3. The publishing world moves very, very slowly. It can take months to hear back from an editor. Most of them will say no. Possibly all of them.

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4. If nobody buys the book or your friend and their agent decide that all their good options have been exhausted, they’ll have to make the hard choice called “shelving the manuscript.” And that stinks. It kind of feels like getting all your hopes up for nothing and your friend is going to be back in that pit of wondering if it is ever actually going to happen for them. They’ve put a lot of blood, sweat, and tears into that manuscript. Giving up on it is rough.

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5.Your friend is still writing books. So if they shelve a manuscript, they’ll shine up another one and try to send that one out on sub and go through the same process all over again.

6. Your friend is a lot closer to their goals now. But for some reason, that closeness makes the sting of rejection hurt even worse. There’s a good chance they’ll be an even bigger basket case when they’re on sub than they were while querying. Chocolate helps. Reminding them that 12 publishers turned down JK Rowling doesn’t.

7. And then there are some people who almost none of this applies to. There are some lucky dogs out there who sell their first book with their agent in a week or two. If your friend is one of these people, just realize this is not the norm and everyone is very envious. 😉

8. Even though your friend has been working and focusing on this huge step of getting an agent, in the scheme of their publishing career, it is really only the first step. It’s sort of like someone deciding they are going to open a restaurant and going out and buying the building. There is still so much work, and worrying, and a lot of luck, that goes into seeing that book on the shelf.

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Like all my other posts, the best thing you can do for your friend at this point is just listen without judgment, refrain from offering unwanted advice or invalidating their feelings, and just keep trying to be supportive.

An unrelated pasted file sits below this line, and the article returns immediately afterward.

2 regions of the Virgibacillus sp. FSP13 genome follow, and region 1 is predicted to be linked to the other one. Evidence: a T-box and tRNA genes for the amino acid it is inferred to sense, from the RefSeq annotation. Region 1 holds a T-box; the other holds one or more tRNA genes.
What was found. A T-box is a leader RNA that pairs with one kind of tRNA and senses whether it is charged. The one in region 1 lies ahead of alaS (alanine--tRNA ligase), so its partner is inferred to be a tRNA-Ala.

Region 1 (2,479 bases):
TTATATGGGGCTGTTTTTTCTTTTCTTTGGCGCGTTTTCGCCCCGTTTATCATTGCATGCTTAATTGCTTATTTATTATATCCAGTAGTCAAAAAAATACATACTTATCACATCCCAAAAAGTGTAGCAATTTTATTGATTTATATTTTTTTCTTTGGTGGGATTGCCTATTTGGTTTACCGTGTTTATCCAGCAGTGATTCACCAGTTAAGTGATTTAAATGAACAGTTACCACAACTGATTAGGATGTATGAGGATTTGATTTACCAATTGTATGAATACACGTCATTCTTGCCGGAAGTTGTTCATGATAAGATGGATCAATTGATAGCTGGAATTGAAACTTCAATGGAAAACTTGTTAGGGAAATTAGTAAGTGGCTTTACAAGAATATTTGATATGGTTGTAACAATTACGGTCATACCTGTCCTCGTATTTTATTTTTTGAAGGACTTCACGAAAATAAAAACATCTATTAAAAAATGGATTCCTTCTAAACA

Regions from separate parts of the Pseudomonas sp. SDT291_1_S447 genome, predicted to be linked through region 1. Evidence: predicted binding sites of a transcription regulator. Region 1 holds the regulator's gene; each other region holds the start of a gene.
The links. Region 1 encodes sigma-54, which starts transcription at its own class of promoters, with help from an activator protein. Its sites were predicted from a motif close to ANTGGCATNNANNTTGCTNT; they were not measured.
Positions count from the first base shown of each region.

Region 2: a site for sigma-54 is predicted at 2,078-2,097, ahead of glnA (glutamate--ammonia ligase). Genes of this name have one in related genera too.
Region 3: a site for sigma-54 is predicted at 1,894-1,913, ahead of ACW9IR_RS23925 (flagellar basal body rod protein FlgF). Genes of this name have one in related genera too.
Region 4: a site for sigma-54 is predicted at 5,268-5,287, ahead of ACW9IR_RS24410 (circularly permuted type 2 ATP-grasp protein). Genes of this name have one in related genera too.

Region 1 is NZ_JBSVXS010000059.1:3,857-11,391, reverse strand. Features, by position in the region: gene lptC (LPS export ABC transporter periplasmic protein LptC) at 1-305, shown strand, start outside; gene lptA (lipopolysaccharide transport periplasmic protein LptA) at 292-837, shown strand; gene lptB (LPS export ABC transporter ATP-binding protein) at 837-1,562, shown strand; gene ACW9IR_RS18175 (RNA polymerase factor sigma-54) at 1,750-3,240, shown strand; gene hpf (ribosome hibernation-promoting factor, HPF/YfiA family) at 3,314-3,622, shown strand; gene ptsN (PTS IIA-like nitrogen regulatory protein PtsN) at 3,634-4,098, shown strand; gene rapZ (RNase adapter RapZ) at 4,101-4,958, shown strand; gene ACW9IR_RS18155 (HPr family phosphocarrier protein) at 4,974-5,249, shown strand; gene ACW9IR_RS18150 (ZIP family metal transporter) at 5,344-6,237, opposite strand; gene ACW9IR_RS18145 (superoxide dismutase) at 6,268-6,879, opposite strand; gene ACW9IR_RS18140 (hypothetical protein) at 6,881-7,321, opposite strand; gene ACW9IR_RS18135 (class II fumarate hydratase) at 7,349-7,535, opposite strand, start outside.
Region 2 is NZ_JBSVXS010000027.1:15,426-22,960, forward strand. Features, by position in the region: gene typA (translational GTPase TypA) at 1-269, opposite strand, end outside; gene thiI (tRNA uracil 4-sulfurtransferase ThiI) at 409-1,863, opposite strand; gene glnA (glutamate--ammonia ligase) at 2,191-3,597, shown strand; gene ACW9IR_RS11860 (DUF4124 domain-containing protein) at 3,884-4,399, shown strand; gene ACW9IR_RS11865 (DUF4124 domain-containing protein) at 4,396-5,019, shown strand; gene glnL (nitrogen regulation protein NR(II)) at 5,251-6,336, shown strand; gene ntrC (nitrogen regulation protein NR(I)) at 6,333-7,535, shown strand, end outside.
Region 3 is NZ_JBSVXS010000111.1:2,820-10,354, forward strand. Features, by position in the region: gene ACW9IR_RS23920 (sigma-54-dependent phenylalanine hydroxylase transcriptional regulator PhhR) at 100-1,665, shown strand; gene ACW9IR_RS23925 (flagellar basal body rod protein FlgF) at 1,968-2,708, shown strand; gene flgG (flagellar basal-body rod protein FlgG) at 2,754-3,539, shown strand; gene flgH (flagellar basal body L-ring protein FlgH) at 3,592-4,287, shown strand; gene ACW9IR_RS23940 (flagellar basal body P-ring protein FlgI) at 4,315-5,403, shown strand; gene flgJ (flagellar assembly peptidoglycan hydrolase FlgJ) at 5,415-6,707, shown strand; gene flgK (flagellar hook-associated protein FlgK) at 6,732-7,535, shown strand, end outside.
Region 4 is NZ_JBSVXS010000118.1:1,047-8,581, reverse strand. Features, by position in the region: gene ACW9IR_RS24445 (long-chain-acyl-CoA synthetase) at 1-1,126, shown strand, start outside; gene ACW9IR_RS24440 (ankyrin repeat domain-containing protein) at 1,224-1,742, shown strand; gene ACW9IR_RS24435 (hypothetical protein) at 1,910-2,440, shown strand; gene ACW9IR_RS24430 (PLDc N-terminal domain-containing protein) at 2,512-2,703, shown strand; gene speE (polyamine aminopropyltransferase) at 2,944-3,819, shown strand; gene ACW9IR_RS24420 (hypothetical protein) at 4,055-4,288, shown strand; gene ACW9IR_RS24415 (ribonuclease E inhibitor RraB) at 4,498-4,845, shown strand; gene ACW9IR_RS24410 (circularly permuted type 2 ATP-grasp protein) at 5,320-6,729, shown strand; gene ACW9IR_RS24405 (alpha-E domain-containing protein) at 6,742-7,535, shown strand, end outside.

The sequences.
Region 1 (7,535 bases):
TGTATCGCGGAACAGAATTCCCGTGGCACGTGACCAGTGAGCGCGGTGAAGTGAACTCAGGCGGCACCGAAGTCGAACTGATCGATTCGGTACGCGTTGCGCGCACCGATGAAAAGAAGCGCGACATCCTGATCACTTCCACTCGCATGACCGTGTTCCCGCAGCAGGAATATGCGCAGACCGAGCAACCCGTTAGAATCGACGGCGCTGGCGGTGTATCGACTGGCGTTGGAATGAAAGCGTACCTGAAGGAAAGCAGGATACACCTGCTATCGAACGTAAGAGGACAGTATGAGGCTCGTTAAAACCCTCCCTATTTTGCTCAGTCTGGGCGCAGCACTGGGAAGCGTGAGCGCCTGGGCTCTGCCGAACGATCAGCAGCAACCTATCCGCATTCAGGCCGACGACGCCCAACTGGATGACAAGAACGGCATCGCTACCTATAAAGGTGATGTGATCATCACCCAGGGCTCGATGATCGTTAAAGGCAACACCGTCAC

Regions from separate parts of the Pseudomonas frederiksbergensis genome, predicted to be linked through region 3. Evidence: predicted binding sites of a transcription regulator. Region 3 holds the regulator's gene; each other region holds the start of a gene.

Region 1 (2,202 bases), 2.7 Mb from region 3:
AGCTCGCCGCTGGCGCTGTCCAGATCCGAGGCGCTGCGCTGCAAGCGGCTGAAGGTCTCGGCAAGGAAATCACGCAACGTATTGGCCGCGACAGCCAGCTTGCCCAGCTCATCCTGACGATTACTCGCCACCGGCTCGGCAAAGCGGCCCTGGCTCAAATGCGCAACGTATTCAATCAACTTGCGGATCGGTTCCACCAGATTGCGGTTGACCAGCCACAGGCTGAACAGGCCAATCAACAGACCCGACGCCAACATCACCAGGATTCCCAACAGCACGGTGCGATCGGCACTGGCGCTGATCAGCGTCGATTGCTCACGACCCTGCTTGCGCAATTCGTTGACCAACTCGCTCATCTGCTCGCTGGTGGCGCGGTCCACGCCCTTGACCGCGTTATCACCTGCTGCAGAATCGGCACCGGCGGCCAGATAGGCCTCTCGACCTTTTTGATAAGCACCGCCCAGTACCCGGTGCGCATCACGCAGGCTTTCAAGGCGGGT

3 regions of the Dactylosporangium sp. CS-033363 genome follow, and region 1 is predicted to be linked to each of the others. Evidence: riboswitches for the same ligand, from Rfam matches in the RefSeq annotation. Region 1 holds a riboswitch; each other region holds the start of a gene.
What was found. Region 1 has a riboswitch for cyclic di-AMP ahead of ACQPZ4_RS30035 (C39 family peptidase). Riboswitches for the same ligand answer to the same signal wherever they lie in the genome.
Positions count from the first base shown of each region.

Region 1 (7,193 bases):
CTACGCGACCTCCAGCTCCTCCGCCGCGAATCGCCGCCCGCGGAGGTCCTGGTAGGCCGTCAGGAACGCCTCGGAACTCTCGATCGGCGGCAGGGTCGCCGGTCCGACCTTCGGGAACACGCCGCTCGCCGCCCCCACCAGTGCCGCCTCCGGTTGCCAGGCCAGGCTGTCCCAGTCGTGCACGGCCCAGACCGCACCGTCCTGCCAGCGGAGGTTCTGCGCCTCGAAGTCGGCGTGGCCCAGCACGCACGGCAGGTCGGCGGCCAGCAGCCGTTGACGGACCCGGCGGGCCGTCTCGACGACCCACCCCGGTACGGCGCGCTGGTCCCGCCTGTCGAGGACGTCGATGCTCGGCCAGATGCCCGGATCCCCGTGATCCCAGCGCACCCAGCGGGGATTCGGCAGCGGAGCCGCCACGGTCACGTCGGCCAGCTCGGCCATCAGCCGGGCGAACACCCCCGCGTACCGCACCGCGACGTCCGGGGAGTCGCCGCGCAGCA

When Someone You Love is Querying

So someone you care about has been writing, probably for quite a while now. You’ve seen them go through the highs and lows of drafting and revising. The roller coaster of excitement and self doubt. And now, at the end of all of that, they have a book. And it’s the best book they feel like they can write at this point. So they begin the dreaded process that is querying.


Yeah, if you’re not a writer, you probably have no idea what that is. So I’ll explain it first.

If your friend is querying, it means they are pursuing traditional publication, i.e. publication through a company/publishing house. They are hoping to one day see their book on a shelf at the bookstore. But most of these publishing houses don’t let just anyone send them a book. They’re closed to unsolicited submissions. That means, if I send a manuscript to the folks at Random House, they won’t read it, they’ll throw it in the recycling.

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What your friend needs is an agent. An agent takes manuscripts to editors at these publishing houses and tries to sell your book. They have a foot in the door. When a reputable agent sends an editor a book, they read it, rather than throwing it away.